I feel somewhat justified in having apprehension regarding '80s DOS games. CGA and to a lesser extent EGA typically look eye-searing, and usually the only sound games had outside of the high end games were PC Speaker. Not an especially pleasing combination. Yes, with DOSbox we can configure speed to our hearts content, games nearly always work, but even so, such games often feel like utter chaos. I'm not particularly happy to be doing this even considering that Sleeping Gods Lie has practically no sound. But since its this or make a woefully incomplete review, we'll be seeing the DOS version.
|This does make me wonder why the Amiga version is content to do nothing...|
So, Sylvar, the great forest. I don't really see the difference between here and the last place, but something was probably lost in the porting process. Seems like quite a bit of deforestation has been going on. The manual even pokes fun at this, saying that the deforestation has caused the remaining trees to dislike humans. No tree enemies exist so far. The skyboxes, which I liked on the Amiga version, now feel like visual noise to me.
|The unpleasant nature of dwarves here really reminds me of Dwarf Fortress|
|Depending on how long you end up wandering around, you can hear this blather for an hour|
Northern Sylvar is only linked to Northern Sylvar, and the only way to advance is to enter the Dwarven caves. But to do that you need to find a lantern, which I say like its some kind of challenge. The first time I went through this area I found one and that was before I realized it was a puzzle! I only discover this because a molehill says I need one to enter the caves. Gregor is too much of a coward to enter the caves, something I'm thankful for.
|I know that sprite on the right is probably supposed to imply a gradually lowering ceiling, but it just looks like it shouldn't be there|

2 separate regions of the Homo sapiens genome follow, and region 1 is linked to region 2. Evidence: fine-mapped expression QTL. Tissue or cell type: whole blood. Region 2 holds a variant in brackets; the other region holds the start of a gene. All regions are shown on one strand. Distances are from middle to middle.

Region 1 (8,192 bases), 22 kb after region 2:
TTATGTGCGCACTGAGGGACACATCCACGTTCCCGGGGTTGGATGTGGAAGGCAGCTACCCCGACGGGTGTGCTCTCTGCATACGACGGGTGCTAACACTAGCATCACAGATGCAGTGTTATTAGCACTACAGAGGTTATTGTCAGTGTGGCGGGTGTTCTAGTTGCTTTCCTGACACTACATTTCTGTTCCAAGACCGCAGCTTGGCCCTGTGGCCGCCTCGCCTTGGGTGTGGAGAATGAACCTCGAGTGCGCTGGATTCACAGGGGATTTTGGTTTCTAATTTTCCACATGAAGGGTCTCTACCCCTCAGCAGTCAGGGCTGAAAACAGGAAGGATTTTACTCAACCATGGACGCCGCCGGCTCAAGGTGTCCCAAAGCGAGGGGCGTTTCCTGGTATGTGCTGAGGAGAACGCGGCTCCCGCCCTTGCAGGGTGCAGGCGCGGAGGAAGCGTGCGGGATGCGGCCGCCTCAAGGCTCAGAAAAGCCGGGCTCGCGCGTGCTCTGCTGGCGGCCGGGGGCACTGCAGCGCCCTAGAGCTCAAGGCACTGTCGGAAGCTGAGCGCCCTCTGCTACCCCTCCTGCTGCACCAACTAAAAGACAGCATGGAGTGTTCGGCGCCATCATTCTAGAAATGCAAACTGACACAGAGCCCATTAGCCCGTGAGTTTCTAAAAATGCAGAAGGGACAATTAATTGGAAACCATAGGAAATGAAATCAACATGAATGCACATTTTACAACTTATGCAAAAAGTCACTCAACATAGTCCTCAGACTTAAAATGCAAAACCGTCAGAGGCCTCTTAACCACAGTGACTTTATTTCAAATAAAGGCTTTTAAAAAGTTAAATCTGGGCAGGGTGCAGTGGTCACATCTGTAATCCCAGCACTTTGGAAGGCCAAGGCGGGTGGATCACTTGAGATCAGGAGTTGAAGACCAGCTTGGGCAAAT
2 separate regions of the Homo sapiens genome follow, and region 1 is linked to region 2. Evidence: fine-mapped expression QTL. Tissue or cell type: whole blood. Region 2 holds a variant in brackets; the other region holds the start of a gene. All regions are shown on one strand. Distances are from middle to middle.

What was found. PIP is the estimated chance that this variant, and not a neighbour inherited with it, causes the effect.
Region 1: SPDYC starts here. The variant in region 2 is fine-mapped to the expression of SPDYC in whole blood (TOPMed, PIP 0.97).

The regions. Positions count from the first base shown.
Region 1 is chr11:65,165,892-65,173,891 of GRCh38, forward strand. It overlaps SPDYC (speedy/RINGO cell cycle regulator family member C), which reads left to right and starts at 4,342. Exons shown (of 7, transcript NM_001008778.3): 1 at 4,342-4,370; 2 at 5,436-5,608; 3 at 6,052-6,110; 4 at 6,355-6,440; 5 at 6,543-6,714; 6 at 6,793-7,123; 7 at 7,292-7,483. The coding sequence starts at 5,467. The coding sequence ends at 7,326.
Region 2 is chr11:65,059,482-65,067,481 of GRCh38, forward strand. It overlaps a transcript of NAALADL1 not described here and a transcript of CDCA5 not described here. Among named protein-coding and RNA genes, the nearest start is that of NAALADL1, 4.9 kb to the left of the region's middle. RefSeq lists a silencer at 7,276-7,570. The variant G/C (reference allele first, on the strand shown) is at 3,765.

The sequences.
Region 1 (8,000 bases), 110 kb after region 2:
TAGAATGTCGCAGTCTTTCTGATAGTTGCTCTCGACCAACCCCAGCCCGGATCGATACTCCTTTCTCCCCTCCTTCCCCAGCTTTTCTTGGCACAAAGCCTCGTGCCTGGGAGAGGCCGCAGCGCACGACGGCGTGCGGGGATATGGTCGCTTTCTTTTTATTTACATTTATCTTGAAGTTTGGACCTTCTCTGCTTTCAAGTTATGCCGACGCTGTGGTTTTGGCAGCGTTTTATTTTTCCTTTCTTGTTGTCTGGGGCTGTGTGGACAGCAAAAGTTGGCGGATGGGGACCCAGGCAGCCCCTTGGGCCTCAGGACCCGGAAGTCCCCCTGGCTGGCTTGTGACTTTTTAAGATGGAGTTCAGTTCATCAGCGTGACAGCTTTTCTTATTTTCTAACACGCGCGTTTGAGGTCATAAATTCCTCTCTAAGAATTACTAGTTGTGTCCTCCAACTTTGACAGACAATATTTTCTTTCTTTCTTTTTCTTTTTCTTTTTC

|I wonder if we can hear it in the Amiga version|
|Probably some kind of weird memory saving trick|
I should also note that I like the way these guys fight. I've mentioned that they usually attack from a distance, start retreating, then attack after retreating a certain distance. They also retreat if they've been damaged enough. While they seem to travel in a half circle whenever they retreat, the rest of what they do is interesting. They work along roughly the same rules as the player, except they can't move and attack. Their accuracy is quite similar to what I put out, as in they seem to be trying to lead their shots whenever I move, so I can dodge if I notice them attacking.
The south end contains more dwarves. Like I said, the dwarves are a pain to hit, so I can't hit them too well. Because of it I tend to be relying upon the sling staff, to build up blowpipe ammo for later levels. A molehill here gives me a belt to use the blowpipe better. Is this a reoccuring character? I don't quite get it.
|Screenshots didn't take well for this session, so enjoy this shot of the fountain far in the distance|
|The Amiga version would make the different kingdoms look different|